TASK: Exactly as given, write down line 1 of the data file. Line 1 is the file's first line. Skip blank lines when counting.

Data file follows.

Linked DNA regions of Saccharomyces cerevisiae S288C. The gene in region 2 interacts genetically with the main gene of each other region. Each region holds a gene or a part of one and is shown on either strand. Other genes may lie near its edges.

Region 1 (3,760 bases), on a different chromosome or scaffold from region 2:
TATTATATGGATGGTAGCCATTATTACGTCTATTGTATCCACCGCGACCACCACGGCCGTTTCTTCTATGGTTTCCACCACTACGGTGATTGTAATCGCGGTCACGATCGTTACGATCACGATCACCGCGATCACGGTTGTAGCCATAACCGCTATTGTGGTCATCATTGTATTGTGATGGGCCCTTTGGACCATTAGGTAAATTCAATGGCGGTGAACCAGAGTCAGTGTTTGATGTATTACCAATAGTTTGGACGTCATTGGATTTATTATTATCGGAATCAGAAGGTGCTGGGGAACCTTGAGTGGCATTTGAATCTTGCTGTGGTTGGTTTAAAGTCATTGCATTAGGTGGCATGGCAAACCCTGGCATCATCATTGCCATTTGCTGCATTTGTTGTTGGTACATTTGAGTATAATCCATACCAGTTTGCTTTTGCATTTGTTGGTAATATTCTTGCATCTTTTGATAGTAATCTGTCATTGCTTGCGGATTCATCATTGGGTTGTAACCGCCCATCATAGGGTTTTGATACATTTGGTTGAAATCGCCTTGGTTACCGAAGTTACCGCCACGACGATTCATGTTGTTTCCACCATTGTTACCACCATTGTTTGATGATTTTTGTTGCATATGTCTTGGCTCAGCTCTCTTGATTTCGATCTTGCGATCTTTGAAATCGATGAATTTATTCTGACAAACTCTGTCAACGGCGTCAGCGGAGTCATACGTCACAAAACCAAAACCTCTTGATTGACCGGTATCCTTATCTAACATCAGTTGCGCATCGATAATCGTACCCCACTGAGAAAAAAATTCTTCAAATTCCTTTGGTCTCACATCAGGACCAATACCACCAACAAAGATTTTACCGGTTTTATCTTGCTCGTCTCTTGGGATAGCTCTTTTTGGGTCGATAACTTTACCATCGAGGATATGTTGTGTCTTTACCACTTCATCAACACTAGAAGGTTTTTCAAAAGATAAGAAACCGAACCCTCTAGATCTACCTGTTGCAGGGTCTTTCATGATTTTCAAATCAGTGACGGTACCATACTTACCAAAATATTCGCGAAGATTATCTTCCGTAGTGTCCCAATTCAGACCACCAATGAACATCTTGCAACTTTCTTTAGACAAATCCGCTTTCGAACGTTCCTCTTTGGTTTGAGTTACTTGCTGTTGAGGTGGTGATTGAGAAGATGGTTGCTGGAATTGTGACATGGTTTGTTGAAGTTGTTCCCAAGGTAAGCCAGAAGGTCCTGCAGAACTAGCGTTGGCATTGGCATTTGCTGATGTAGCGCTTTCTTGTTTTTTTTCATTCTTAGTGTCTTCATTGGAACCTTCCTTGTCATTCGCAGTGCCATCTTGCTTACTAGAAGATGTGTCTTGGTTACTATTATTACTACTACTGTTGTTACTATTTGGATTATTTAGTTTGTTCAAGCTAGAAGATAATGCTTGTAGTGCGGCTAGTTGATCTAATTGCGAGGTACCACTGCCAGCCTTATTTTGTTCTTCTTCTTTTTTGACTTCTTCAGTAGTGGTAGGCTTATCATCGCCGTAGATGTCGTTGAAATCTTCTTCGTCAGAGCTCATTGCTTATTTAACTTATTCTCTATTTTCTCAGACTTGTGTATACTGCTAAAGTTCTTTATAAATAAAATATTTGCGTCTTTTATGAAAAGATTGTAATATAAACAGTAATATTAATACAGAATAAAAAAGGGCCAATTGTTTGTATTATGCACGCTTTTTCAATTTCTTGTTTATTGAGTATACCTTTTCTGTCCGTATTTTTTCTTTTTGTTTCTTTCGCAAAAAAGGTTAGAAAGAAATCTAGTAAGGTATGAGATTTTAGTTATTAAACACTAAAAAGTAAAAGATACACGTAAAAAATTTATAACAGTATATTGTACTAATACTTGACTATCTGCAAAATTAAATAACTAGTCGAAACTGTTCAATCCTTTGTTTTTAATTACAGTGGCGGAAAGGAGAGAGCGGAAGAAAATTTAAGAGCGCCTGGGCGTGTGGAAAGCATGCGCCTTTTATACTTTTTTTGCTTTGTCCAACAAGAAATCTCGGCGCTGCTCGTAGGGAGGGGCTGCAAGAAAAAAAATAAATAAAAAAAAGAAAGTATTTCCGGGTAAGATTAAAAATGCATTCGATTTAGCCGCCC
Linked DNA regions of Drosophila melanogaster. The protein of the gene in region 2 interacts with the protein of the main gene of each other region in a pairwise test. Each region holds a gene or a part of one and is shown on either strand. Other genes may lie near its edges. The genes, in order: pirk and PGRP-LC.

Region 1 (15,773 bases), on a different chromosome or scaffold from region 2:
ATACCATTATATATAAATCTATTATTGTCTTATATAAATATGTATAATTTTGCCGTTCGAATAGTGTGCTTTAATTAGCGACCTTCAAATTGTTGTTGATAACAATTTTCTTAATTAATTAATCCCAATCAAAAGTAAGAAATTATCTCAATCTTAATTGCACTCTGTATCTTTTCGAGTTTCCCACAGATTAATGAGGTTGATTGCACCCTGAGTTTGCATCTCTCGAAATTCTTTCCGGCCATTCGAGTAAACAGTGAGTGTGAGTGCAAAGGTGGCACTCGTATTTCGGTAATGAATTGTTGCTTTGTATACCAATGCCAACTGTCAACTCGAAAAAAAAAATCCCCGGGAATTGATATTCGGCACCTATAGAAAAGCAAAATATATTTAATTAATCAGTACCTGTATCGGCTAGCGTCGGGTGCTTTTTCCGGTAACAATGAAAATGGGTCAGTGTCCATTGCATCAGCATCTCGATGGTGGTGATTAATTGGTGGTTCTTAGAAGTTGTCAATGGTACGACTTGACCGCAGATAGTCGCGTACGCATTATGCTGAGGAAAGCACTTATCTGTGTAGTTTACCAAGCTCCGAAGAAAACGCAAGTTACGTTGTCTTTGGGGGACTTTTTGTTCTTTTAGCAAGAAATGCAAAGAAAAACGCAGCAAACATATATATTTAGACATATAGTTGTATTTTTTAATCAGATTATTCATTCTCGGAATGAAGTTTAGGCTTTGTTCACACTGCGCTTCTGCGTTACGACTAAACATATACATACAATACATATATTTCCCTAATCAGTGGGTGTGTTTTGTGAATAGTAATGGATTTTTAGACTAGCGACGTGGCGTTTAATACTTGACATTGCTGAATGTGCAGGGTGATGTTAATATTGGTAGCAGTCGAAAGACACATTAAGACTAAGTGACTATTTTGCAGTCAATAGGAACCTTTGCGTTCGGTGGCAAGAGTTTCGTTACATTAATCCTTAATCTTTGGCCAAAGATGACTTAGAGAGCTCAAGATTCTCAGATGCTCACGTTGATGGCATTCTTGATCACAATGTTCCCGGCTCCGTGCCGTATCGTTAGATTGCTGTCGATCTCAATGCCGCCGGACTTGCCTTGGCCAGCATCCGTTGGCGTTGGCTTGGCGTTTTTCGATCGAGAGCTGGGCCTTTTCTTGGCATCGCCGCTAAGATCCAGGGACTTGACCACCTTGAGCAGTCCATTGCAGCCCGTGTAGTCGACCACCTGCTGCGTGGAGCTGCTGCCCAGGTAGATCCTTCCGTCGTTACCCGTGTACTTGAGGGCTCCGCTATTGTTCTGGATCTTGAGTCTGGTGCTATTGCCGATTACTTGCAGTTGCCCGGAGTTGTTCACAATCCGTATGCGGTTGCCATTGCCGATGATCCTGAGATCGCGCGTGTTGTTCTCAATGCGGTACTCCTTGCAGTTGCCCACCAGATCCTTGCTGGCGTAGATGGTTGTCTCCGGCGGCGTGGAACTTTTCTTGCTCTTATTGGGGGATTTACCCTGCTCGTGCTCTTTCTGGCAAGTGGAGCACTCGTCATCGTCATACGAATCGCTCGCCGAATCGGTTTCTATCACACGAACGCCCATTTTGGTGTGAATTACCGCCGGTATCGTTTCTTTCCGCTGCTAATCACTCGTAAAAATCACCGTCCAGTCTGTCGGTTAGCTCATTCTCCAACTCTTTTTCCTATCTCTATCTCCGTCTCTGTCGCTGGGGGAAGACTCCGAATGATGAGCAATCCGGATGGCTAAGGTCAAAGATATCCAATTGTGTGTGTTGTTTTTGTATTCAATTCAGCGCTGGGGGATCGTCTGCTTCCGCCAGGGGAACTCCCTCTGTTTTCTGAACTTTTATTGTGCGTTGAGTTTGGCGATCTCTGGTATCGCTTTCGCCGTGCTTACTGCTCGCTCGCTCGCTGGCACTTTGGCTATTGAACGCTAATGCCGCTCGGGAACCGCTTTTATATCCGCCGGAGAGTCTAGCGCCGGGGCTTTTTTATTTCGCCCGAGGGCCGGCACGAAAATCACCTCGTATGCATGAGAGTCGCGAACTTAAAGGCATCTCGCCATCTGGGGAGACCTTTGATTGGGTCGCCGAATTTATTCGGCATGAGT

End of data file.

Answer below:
Linked DNA regions of Saccharomyces cerevisiae S288C. The gene in region 2 interacts genetically with the main gene of each other region. Each region holds a gene or a part of one and is shown on either strand. Other genes may lie near its edges.